Towards the automated mapping of weed patches in arable fields

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Towards the automated mapping of weed patches in arable fields
A.J. Murdoch, R.A. Pilgrim, P. de la Warr, J. Edwards, P.J.W. Lutman, B. Magry, P.C.H. Miller, S. Morton, T. Robinson, N. Walters

University of Reading, Department of Agriculture,

Earley Gate, P.O. Box 237, Reading RG6 6AR, U.K

Weeds such as black-grass (Alopecurus myosuroides), wild-oat (Avena fatua), barren brome (Bromus sterilis) and cleavers (Galium aparine) often occur in patches in arable fields. Farmers, however, frequently spray whole fields to control patches of such weeds. Given a geo-referenced weed map, technology exists to confine spraying to these patches. In spite of environmental and economic benefits, adoption of patch spraying by arable farmers has, however, been negligible. A major reason for low adoption is the difficulty of constructing weed maps. This paper describes a machine vision system designed to automate the weed mapping process. The primary focus was on identifying the weeds mentioned which typically occur in patches and which can be difficult or expensive to control.

Hypotheses tested include (1) the accuracy of weed identification by machine vision based on one or several field surveys at different growth stages will be adequate to identify weeds and weed patches with the precision needed to create herbicide application maps and (2) images required for mapping can be captured as an adjunct to normal farming operations in each field. The approach adopted was to create maps off-line for use by farmers and advisers in the subsequent growing season rather than for real-time control. Work carried out to date has sought to prove the concept that geo-referenced images captured using a computer-controlled camera mounted on farm machinery during conventional farming operations such as spraying and combine harvesting can be used to automate the process of weed mapping.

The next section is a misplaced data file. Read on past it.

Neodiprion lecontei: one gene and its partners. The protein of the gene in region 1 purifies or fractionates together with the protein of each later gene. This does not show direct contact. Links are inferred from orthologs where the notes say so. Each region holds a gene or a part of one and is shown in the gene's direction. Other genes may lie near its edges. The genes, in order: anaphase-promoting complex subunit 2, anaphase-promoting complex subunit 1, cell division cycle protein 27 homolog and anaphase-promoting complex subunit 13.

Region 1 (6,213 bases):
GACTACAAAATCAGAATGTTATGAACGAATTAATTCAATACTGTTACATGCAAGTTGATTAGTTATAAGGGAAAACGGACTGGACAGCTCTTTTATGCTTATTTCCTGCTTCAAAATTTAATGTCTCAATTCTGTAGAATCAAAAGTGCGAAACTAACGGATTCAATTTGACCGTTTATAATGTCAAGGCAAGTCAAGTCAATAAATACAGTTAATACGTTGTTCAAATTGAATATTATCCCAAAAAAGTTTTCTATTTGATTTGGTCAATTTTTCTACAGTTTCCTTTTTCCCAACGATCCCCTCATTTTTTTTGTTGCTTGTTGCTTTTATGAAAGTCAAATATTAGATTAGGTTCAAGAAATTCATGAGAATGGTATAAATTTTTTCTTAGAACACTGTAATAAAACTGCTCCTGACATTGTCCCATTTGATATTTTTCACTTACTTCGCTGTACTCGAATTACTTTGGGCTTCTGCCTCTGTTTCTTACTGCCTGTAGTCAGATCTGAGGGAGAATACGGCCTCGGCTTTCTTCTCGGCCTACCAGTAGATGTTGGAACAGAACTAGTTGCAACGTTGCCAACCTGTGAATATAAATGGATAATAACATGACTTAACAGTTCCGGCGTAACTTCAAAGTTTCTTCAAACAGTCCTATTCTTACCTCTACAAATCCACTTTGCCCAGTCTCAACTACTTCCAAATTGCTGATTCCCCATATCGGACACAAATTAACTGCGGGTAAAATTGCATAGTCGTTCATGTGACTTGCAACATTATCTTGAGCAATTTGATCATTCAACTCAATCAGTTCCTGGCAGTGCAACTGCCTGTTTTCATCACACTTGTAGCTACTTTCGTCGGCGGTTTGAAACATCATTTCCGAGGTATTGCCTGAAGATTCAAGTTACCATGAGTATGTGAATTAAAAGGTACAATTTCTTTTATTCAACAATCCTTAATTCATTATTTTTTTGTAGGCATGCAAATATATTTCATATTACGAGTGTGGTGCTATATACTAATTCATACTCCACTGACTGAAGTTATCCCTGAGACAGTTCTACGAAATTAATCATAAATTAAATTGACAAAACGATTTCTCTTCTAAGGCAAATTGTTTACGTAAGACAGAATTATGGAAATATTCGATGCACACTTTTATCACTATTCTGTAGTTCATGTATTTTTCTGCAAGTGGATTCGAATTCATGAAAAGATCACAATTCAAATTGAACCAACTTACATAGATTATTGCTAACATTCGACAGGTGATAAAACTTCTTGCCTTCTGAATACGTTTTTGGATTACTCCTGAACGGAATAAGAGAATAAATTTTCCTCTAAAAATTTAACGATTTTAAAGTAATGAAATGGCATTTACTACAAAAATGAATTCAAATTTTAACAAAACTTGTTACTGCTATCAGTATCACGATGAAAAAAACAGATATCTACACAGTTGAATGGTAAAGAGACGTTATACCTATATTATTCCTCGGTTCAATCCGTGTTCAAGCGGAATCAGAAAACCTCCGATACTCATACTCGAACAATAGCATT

A prototype machine vision system was attached to farm machinery (sprayers and combine harvesters) on two farms from June to December 2009, images being captured at times of chemical application and harvesting. Optimal times for black grass identification in wheat in the UK were from flowering until before seed shedding, detection after seeding and of early season seedlings requiring very high resolution images. Late season mapping clearly highlights failure of control and places where seed bank replenishment is likely. Accuracy of identification is being verified by geo-referenced 'ground truth' assessments in the same fields. The potential of automated the process of weed mapping and the value of this approach in comparison to real time weed detection and control, will be discussed.

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